Cittaslows Picking up the Pace

imgp1306customaired: 4/5/09

Dr. Wolfgang Hoeschele of the geography department at Truman visited the show this week to talk to us about “Cittaslows” or “Slow Cities” which have infiltrated several countries in Europe and have even popped up in Australia and South Korea. The concept originated in Italy with the Slow Food movement in 1999. Slow Food functions as an organization (Missouri has multiple chapters!) to aid in the progress of making communities more aware of how to support food that is socially responsible (concern for the workers involved, how the production and processing affect communities), economically feasible, and environmentally sound (emphasis on local organic foods). It also encourages, as the name suggests, a slowing down and enjoyment of our food culture. Especially in the US, where we often rush through solitary meals, nourishing a culture that cherishes food as the medicine it is and for the history it tells, is a critical part of the movement.

The Cittaslow name is different from Slow Food in that it acts as a sort of reward title for cities who have implemented a number of culture-preserving, sustainability-promoting projects.  All must have populations under 50,000.  Some set up infrastructure for public transportation (in European cities that were not made for large vehicles, getting cars out of the streets has become important to maintain walkability).  Others establish farmers markets, promote regional “gourmet” food items, and renovate historical buildings with locally sourced materials.  One concern Dr. Hoeschele had about Cittaslows is that too often they are eager to adopt the title for the title’s sake, and many cities do very little to further the culture and sustainability goals after they’ve accomplished enough to call themselves a Cittaslow.  The nature of the “Cittaslow” title is such that there being very few of them makes the title very valuable.  The more Cittaslows there are, the less the title gives a city clout for having it.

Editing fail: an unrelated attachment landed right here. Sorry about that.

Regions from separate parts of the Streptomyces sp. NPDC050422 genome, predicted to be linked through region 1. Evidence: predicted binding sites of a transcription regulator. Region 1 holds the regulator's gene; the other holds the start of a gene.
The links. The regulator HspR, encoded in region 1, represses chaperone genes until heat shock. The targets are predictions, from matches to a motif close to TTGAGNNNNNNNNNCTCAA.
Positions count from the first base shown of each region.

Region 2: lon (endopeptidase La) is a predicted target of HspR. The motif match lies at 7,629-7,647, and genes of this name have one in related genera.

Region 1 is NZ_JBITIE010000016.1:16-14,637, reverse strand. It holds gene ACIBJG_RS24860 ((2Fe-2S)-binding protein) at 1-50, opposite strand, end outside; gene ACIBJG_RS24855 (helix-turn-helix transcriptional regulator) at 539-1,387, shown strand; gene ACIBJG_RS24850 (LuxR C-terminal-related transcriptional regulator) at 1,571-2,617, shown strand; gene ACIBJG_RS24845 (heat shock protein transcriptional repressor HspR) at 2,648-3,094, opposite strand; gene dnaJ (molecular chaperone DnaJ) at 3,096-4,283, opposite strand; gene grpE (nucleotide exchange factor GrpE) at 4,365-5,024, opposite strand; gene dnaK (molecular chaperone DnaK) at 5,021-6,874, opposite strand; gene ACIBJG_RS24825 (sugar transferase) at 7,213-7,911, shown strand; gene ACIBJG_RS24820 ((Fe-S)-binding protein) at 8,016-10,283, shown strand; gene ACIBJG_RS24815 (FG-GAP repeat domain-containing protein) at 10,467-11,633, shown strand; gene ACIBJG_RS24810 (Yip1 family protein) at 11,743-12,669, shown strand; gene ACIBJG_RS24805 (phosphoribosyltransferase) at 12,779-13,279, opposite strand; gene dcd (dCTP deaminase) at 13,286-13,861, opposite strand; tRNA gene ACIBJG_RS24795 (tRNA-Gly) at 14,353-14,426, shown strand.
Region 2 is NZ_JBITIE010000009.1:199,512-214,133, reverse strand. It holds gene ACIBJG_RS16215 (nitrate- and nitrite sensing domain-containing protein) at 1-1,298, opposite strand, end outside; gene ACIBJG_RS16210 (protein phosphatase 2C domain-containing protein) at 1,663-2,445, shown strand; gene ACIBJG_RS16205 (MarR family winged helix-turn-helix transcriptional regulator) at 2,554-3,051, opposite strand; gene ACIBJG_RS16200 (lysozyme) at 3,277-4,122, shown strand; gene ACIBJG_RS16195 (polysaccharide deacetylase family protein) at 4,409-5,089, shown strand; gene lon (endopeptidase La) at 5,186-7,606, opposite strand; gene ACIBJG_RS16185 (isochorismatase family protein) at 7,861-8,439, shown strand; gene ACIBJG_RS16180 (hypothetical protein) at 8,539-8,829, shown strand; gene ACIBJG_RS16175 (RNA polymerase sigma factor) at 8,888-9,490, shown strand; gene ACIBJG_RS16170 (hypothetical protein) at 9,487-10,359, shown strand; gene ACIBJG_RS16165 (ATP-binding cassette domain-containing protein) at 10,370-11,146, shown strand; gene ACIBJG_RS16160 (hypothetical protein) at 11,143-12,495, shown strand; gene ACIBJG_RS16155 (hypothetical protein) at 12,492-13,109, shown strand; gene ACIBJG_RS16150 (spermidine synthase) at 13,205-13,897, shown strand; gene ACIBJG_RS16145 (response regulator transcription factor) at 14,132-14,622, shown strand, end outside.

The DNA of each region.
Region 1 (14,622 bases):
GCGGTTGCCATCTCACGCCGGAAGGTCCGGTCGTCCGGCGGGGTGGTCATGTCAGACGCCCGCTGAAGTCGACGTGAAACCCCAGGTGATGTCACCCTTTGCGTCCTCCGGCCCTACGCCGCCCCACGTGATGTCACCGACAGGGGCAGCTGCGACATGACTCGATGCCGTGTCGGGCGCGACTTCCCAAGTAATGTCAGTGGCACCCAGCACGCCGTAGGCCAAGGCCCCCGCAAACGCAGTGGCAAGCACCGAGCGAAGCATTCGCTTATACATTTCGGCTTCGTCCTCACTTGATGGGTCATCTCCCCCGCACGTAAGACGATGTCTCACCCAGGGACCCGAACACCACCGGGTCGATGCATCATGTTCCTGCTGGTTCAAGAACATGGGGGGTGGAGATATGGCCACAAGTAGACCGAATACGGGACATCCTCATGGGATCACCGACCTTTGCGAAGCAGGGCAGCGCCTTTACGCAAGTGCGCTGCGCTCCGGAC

But shouldn’t all cities be striving for these kinds of goals?  Even when a city does begin to call itself a Cittaslow, often times the residents know little about it and may not be involved in any projects.  More grassroots organizing would appear to be a more successful route, but funding opportunities are scarce unless the state is rebudgeting for Cittaslow activities.  And as Dr. Hoeschele has been doing qualitative research in Germany, Italiy, and England, he has also noticed that many of the citizens in Cittaslows aren’t familiar with it or what the city has done.  Valuable things are coming out of the Cittaslow project, but to what extent should we be concerned with popular action and grassroots movements.  Is this accomplishing the cultural preservation goals it’s intended for if it’s primarily a tourism advantage?


~ by hannahlh on April 26, 2009.

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